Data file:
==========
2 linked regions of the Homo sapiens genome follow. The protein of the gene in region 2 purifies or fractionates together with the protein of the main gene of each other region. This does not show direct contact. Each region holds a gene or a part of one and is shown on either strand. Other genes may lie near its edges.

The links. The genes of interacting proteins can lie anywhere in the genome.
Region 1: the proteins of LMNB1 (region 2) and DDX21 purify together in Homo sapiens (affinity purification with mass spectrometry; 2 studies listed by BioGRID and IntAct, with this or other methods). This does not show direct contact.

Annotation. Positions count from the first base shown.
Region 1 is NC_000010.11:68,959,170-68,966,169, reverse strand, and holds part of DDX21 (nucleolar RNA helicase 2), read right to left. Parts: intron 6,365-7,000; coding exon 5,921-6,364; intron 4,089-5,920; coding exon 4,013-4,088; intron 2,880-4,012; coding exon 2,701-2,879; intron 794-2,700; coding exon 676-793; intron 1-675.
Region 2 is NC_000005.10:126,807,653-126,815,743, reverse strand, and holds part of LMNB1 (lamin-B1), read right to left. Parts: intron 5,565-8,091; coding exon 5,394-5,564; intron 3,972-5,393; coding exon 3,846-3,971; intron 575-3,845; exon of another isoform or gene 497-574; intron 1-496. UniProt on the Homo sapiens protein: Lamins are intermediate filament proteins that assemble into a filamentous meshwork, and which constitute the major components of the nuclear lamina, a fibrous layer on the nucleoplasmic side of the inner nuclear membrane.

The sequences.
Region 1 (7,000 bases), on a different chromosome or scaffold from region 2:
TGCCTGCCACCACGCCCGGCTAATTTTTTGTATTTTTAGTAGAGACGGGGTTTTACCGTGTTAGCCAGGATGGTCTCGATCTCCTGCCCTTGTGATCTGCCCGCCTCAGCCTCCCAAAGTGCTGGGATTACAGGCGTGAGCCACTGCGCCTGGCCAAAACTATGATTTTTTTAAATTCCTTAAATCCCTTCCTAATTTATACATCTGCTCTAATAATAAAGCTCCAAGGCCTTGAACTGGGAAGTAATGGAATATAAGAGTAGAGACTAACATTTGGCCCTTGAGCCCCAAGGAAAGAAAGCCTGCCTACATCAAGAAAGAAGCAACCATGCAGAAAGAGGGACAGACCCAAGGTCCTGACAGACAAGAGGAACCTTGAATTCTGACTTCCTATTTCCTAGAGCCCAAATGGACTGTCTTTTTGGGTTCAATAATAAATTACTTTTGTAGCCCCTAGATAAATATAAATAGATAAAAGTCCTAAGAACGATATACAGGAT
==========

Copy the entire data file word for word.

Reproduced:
2 linked regions of the Homo sapiens genome follow. The protein of the gene in region 2 purifies or fractionates together with the protein of the main gene of each other region. This does not show direct contact. Each region holds a gene or a part of one and is shown on either strand. Other genes may lie near its edges.

The links. The genes of interacting proteins can lie anywhere in the genome.
Region 1: the proteins of LMNB1 (region 2) and DDX21 purify together in Homo sapiens (affinity purification with mass spectrometry; 2 studies listed by BioGRID and IntAct, with this or other methods). This does not show direct contact.

Annotation. Positions count from the first base shown.
Region 1 is NC_000010.11:68,959,170-68,966,169, reverse strand, and holds part of DDX21 (nucleolar RNA helicase 2), read right to left. Parts: intron 6,365-7,000; coding exon 5,921-6,364; intron 4,089-5,920; coding exon 4,013-4,088; intron 2,880-4,012; coding exon 2,701-2,879; intron 794-2,700; coding exon 676-793; intron 1-675.
Region 2 is NC_000005.10:126,807,653-126,815,743, reverse strand, and holds part of LMNB1 (lamin-B1), read right to left. Parts: intron 5,565-8,091; coding exon 5,394-5,564; intron 3,972-5,393; coding exon 3,846-3,971; intron 575-3,845; exon of another isoform or gene 497-574; intron 1-496. UniProt on the Homo sapiens protein: Lamins are intermediate filament proteins that assemble into a filamentous meshwork, and which constitute the major components of the nuclear lamina, a fibrous layer on the nucleoplasmic side of the inner nuclear membrane.

The sequences.
Region 1 (7,000 bases), on a different chromosome or scaffold from region 2:
TGCCTGCCACCACGCCCGGCTAATTTTTTGTATTTTTAGTAGAGACGGGGTTTTACCGTGTTAGCCAGGATGGTCTCGATCTCCTGCCCTTGTGATCTGCCCGCCTCAGCCTCCCAAAGTGCTGGGATTACAGGCGTGAGCCACTGCGCCTGGCCAAAACTATGATTTTTTTAAATTCCTTAAATCCCTTCCTAATTTATACATCTGCTCTAATAATAAAGCTCCAAGGCCTTGAACTGGGAAGTAATGGAATATAAGAGTAGAGACTAACATTTGGCCCTTGAGCCCCAAGGAAAGAAAGCCTGCCTACATCAAGAAAGAAGCAACCATGCAGAAAGAGGGACAGACCCAAGGTCCTGACAGACAAGAGGAACCTTGAATTCTGACTTCCTATTTCCTAGAGCCCAAATGGACTGTCTTTTTGGGTTCAATAATAAATTACTTTTGTAGCCCCTAGATAAATATAAATAGATAAAAGTCCTAAGAACGATATACAGGAT